Porsche revived the Carrera name for its top-of-the-range 911 in 1972-73. Designated Carrera RS (Rennsport), the newcomer was intended as a limited-edition "homologation special" to enable the factory to enter Group 4 competition in the Special GT class, with a minimum build requirement of 500. However, the demand for this fabulous car proved so great that the production run was later extended by another 1,300-or-so units, qualifying the RS to also compete in Group 3, which it would dominate. The Carrera RSR GT-category racer collected overall wins in the World Sportscar Championship at Daytona and the Targa Florio in 1973, defeating 3-liter prototypes from Ferrari, Matra, and Mirage-Ford in the process-an outstanding achievement for a production-based car. Delivered new to Frankfurt, Germany, in May 1973, the 1973 Porsche offered here, chassis number 1316, is a genuine Carrera RS Touring model, which has been re-shelled using the body from a period-correct Porsche 911T. Until relatively recently, it had been assumed that 1316 retained its original bodyshell; indeed, previous owners dating back to 1985 were unaware it had been re-shelled. The obvious conclusion is that this was done relatively early in the car's life, almost certainly necessitated by an accident. Porsche ran out of genuine replacement RS bodyshells quite quickly, which is hardly surprising when one considers how many cars were actively campaigned in various forms of motorsport, making an alternative shell the only way of keeping it on the road. The original Porsche factory chassis plate bearing the number 9113601316 has been welded into the replacement bodyshell. Otherwise, 1316 is to RS Touring specification, the 911/83 engine, aluminium front cross beam, front brake calipers, fuel tank, and various other components being correct for this model. (The current engine started life in chassis number 0243, built in January 1973.) Numbered 02127335131AT, the gearbox is a factory exchange unit fitted relatively recently by Porsche's Classic Workshop at the behest of a previous owner, a Mr. Johansen, at a cost of $13,861. 1316 comes with a substantial file of history. Among other works, the file documents an engine rebuild carried out by Autohaus M Rauh in 2005 at a cost of $19,260 (Mr. Rauh owned the car for ten years), as well as a full cosmetic restoration and repaint in original livery undertaken recently in the U.K. at a cost of about $13,000. In addition, the car was serviced and dynamometer-tested by marque specialist Bob Watson in April 2008, producing a healthy 225 hp. During Mr. Rauh's and Mr. Johansen's ownership, the car apparently competed in several international motorsport events, and new FIA papers are on file. Finished in India Red with black leather interior, this immaculate Carrera RS Touring is offered with current road fund license and a Porsche heritage certificate listing its original specification.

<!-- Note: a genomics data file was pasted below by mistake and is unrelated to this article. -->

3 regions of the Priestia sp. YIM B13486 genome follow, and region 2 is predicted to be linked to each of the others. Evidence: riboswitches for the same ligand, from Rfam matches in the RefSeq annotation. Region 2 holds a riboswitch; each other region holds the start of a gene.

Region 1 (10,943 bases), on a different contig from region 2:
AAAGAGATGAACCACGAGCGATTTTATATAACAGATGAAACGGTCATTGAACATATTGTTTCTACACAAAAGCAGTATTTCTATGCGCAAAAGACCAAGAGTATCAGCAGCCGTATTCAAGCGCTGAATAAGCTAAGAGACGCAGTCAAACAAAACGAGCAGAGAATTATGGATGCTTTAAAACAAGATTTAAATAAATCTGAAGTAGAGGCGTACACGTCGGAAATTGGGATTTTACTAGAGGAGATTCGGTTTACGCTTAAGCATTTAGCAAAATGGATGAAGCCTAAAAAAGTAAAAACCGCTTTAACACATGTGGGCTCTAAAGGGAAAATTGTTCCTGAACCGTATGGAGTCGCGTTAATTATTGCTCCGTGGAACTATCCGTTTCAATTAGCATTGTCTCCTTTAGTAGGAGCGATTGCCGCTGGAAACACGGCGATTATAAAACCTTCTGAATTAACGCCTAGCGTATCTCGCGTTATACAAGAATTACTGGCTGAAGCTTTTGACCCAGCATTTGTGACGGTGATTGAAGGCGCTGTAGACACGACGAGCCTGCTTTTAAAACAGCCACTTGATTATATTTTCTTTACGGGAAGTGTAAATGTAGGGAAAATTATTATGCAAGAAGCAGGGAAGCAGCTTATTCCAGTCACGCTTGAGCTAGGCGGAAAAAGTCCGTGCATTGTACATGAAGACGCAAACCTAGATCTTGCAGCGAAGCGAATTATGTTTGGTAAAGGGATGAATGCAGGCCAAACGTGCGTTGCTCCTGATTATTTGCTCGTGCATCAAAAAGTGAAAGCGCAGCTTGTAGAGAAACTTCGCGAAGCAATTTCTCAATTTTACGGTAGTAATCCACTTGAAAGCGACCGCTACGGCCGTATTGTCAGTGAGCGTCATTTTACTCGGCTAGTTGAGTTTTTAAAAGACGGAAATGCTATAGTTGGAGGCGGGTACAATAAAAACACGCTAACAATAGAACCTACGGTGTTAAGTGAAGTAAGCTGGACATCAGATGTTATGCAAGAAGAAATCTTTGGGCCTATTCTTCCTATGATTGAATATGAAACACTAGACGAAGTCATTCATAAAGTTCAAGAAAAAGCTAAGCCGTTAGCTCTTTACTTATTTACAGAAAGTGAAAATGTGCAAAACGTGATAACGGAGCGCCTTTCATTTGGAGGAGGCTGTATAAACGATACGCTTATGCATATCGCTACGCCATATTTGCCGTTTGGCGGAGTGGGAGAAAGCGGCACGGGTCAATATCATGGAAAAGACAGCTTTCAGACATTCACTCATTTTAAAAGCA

SCM Analysis


This 1973 Porsche Carrera RS Touring sold for $99,267, including buyer’s premium, at the Bonhams auction alongside the Goodwood Revival in Chichester, England, on September 18, 2009.

With the recent collapse in the American market for rebodied examples of blue-chip muscle such as COPO Camaros and Hemi ‘Cudas, let alone the floodtide of “tributes,” “replicas,” “re-creations,” “evocations,” and “pro-street” machines, any follower of the collector automobile market is very clear about the values of real vs. “reborn” examples.

Retired race cars with less than top-tier status have a more legitimate excuse for being reborn in bodies that did not start out as one of the few examples of their purpose-built breeds; some things are just unavoidable when a car is driven in anger. However, a re-creation’s collectibility suffers when neither the engine nor transaxle comes from the original car, whose chassis number was grafted into the pedestrian 911T shell employed in the reshelling (in this case, all properly disclosed by the auction company).

Carrera RSs have seen a surge in value over the last decade. The first Porsches since the 4-cam 356 to bear the Carrera name, they have always had a special place in the Porsche hierarchy. Until the last decade, however, more often than not they have been the property of dedicated Porsche aficionados and seen regular club and track use, rather than static time as display centerpieces in the hands of speculative collectors. This helps to diminish the “shock and awe” from the auction company’s statement that owners prior to the current one back into the mid-1980s were unaware, or just didn’t much care, that the car was not all it was cracked up to be.

Where are the original parts

The case before us just does not convey enough legitimacy in its known competition history or content to merit paying for more than a recently built replica of an RS, however well-prepared. Because it has been replaced by another numbered RS mill, the absence of the original engine is tolerable, while the recent absence of the original transaxle due to the swap that took place in Germany would seem to have been avoidable.

The most distressing point is that the whereabouts of any original parts from chassis 1316 do not appear to be known. Further, apart from some recent vintage racing activity and mechanical and cosmetic work within the course of the last decade, nothing is known of any remnants of the original Carrera RS, whose chassis number stamping might be all that remains of the original 1973 Porsche Carrera RS. A genuine RS will bring north of $250,000 in today’s market. Clearly, this bidder knew exactly what he was getting-a well-executed replica with current FIA paperwork, solid mechanicals, and recent cosmetics. In this case, it should be considered well bought for fun, and well sold as any sort of collectible investment.

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